Lines 12 - 20 implements write for a function AST node. This requires a side track.

One of my main goals in Toccata was to make the compiler modular and make those modules accessible to Toccata programmers so they could easily write tooling. These modules are brought together in the compiler.Since the compiler already has these avavilable, it would be absurd to require the interpreter to load new copies of them when interpreting scripts. Though it turns out, this would have been much, much easier.

There are a number of these modules provided to scripts as ‘pre-loaded’ namespaces that can be referenced using prefixed symbols. The ones used in this script (with their prefixes) are:

Back on the trail

With that in mind, lines 12 - 20 extend the ast/fn-ast AST node type so that it extracts the information from the node and sends it to file/stdout. Breaking this down, line 15 is the beginning of a for comprehension. This is similar to Clojure’s ‘for’ macro for sequence comprehensions, except in Toccata any data type that implements the flat-map and wrap core protocol functions can be used in a comprehension. In this case, it’s the Maybe data type.

Looking at the type definition of the fn-ast type, you’ll see it has such a field and also one named arities. And the fn-sym field is required to be of a Maybe type. So line 15 extracts this value. If it’s not nothing, that is, there’s a value inside it, this inner value is extracted and bound to sym. Otherwise the comprehension quits early. Then on line 16, the ‘->’ expression gets the arities field, which is a vector of ast/fn-arity-ast values and gets the first one. The first function always returns a Maybe value that contains the first arity if the vector isn’t empty. The call to map then applys extract-doc to that arity value, returning a string inside a Maybe. This inner string is then extracted by the rules of the comprehension and bound to doc-str.

Finally, on line 20, the various strings are put into a vector and fed to file/stdout which writes them out. I’ll have more to say about STDIN and STDOUT in a future post.

And whew, lot of verbiage for a short function. The rest will go quicker.

Depends on the definition

Lines 21 - 24 implement write for the definition AST node. An ast/definition-ast node has two fields; sym and value-exprs. The value expressions might be any number of comment blocks with one expression that actually produces a value in there somwhere. And we’re only interested in the case where an ast/fn-ast node is in there, so we map over the vector of expressions and apply write to each one.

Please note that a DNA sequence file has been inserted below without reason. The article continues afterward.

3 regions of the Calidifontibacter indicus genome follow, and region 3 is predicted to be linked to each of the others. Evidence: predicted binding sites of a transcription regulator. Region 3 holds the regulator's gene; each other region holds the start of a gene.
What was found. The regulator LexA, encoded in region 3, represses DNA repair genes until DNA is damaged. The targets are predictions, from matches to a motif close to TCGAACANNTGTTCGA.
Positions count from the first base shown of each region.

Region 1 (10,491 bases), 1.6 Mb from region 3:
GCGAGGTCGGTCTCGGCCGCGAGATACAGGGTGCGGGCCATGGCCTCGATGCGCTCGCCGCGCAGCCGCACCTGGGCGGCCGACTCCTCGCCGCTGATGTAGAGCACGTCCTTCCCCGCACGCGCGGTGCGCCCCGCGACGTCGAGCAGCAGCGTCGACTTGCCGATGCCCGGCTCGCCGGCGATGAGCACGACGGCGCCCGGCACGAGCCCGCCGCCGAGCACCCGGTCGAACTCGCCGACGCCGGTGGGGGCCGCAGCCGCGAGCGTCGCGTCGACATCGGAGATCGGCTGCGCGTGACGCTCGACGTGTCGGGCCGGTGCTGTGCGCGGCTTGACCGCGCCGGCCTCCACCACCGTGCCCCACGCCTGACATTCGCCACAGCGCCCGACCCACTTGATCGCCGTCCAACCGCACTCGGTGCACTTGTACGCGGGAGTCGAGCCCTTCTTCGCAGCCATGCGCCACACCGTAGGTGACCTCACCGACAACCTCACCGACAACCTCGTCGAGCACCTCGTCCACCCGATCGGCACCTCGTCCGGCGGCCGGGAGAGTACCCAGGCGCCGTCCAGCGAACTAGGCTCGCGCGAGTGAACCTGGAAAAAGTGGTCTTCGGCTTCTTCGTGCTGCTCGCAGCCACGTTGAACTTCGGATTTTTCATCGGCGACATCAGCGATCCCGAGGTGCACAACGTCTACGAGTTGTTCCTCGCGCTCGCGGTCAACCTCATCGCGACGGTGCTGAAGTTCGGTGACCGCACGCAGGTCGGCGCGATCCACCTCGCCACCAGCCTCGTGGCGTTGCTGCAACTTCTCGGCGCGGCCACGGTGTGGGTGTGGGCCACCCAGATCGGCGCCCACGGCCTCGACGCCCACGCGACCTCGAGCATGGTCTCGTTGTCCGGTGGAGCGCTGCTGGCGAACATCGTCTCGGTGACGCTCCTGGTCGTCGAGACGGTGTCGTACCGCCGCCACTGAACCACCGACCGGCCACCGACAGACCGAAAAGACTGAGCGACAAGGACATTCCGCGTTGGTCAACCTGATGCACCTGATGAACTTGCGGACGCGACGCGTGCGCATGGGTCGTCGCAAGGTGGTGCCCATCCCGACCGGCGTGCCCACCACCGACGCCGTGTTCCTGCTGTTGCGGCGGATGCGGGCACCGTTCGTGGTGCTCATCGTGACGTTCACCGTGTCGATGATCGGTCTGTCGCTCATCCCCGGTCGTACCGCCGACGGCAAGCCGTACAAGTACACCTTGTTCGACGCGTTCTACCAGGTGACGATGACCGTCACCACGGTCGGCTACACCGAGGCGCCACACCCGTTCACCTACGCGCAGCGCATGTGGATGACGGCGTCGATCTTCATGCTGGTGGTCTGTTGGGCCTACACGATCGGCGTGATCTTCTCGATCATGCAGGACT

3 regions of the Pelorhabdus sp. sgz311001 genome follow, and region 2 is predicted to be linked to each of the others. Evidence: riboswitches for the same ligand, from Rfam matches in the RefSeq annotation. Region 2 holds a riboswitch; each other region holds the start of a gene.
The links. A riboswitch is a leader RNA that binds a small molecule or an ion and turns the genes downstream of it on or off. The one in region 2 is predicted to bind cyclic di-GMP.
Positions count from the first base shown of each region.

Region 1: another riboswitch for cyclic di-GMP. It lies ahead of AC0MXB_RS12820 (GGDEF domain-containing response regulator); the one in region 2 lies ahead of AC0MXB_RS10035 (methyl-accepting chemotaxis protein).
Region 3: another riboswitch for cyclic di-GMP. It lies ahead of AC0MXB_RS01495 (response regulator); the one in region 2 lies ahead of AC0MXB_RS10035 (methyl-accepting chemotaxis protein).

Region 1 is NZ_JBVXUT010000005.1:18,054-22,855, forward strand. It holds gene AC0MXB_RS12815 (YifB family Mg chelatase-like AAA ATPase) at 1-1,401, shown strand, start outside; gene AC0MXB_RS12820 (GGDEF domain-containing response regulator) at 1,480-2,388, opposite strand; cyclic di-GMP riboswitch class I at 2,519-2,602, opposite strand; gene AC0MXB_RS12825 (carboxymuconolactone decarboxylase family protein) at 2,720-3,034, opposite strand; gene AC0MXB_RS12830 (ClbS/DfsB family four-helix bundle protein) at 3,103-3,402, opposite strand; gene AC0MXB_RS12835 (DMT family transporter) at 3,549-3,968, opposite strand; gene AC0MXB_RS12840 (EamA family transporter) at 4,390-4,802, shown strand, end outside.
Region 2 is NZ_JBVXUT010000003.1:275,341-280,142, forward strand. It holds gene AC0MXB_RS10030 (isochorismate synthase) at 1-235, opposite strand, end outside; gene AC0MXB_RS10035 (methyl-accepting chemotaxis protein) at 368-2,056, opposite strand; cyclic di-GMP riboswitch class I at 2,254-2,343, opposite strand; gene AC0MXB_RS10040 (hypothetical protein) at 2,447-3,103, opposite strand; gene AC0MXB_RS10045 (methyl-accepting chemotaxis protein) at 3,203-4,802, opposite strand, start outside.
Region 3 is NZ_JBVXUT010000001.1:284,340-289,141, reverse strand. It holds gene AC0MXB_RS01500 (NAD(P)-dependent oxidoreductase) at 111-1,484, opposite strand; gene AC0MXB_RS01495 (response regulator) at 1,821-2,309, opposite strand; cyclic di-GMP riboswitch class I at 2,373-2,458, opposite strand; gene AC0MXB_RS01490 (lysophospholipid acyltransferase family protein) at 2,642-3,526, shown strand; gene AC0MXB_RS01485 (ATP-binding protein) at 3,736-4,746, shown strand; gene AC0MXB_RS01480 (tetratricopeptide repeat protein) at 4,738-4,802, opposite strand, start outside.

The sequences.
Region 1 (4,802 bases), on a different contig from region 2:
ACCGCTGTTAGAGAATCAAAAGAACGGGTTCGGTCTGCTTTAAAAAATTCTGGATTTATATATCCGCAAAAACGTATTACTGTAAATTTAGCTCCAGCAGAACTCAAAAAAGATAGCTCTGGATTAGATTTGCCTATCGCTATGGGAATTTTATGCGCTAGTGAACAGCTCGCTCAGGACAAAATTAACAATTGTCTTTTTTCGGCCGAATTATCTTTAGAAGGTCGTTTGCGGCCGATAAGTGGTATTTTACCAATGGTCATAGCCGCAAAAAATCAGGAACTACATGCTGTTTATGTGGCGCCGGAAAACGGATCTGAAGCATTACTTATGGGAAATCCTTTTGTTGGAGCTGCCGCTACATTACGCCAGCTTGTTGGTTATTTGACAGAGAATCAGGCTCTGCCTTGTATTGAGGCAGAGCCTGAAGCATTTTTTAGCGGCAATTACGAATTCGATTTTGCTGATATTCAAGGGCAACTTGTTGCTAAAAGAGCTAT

Hopefully, you can see how protocol definitions are handled in lines 25 - 41

Parsing your words carefully

And now we come to actually parsing a source file. Lines 42 and 43 build the parser. Starting from the inside, reader/top-level is the grammar that specifies all the possible expressions that can appear at the top level of a Toccata source file. In Toccata, map can be implemented for any data type, not just collections. Ordinarily, reader/top-level specifies that an AST node is the result of parsing a top level expression. However, calling map on it creates a new grammar that applys the write function to the parsed AST node and produces the result when a top level expression is parsed. But in this case, write sends strings to STDOUT, so we don’t really care about the result. Yes I know it’s not pure, so sue me.

Then grammar/none-or-more takes the grammar to parse (and write) a single expression and produces a new grammar that says “parse until you can’t parse no more”. Finally, parse/parser produces an actual parsing function and assigns it to extract-asts.


And now, the top level, the main event, where it all comes together and the work gets done. And it’s very anti-climatic. The parameter to the main function is a list of strings that come from the command line. The first value is always the name of the file being interpreted. In this case, this list is destructured and the second value, which should be the name of a Toccata file, is bound to file-name. This file is slurped into a string which is passed to the parser along with a hash-map of values the parser uses to track progress. We don’t really use that info in this application, but might later.

And that’s it. Next time, I intend to show how extend this script to produce an HTML file of documentation.